Victor Davis Hanson points up the irony of how the US public, and particularly Democrats, have come to view Iraq: "If we fail..."
Prior to Iraq, there was some American guilt over past realism, whether stopping before Baghdad in 1991, playing Iran off Iraq, cozying up to dictatorships, or predicating American Middle East foreign policy solely on either oil or anti-Communism. Read the liberal literature of the 1990s and it was essentially a call for what George Bush is now doing — and being damned for. Then the liberal bogeyman was not Paul Wolfowitz, but Jim Baker (“jobs, jobs, jobs”/”F—- the Jews”). Now the latter is the model of Republican sobriety.
Arab intellectuals and much of the Western Left once decried Bakerism and called for a new muscular idealism that put us on the side of the powerless reformers and not with the entrenched authoritarians. But if we fail in Iraq, then again, fairly or not, the verdict will be far more sweeping than simply the incompetence of the Bremer proconsulship or the impotence of the Maliki government.
Rather, the conventional wisdom will arise that an infantile Middle East ipso facto — whether due to Islamism, tribalism, gender apartheid, sectarianism, engrained dictatorship, or corruption — is simply incapable at this time of consensual government. Anyone who seeks such reform, whether in the Gulf, Palestine, Lebanon, or Egypt, is to be written off not only as naïve, but as reckless as well. A Libyan dissident, a feminist writer in Egypt, or an Iraqi intellectual who decries Western indifference to their plight or American tolerance of regional dictatorships will be told to quit whining and get a life, by a been-there/done-that American public.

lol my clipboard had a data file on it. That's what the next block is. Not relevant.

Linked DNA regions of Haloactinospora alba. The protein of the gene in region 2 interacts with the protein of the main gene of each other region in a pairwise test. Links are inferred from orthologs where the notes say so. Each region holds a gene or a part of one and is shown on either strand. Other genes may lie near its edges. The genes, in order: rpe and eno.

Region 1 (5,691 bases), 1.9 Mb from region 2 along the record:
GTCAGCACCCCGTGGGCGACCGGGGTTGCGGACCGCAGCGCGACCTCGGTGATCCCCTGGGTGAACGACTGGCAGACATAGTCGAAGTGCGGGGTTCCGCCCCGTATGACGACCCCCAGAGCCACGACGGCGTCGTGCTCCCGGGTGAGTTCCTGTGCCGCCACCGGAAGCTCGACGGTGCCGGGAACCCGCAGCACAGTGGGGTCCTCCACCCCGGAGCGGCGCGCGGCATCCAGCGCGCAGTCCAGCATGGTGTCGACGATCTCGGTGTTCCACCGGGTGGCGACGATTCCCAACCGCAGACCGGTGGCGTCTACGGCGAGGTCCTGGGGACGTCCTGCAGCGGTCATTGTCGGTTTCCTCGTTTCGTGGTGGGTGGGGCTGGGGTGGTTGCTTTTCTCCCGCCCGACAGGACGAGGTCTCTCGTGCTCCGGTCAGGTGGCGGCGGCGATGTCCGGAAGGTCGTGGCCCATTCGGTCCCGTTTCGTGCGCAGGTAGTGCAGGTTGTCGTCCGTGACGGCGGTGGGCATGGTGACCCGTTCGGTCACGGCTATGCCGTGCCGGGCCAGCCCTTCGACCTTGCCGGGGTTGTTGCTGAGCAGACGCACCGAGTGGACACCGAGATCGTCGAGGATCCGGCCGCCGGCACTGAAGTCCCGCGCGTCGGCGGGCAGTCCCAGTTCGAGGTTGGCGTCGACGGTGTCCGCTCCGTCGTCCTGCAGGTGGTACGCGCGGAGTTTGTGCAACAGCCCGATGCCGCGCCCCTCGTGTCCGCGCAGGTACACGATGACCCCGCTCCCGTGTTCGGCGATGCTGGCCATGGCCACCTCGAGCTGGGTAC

Both carping hothouse Arab intellectuals and Western liberals should be put on notice of this change to come. However imperfect, however flawed, however improperly explained our efforts in Iraq were, they nevertheless represented a costly American about-face to offer something in the Middle East other than theocracy or dictatorship — something we are not likely to see again in our lifetime.
Democrats and liberals should likewise realize that for all their hatred of George Bush and the partisan points to be gained by coddling up to the libertarian and paleo-conservative Right, George Bush’s embrace of freedom was far closer to their own past rhetoric than almost any Republican administration in history.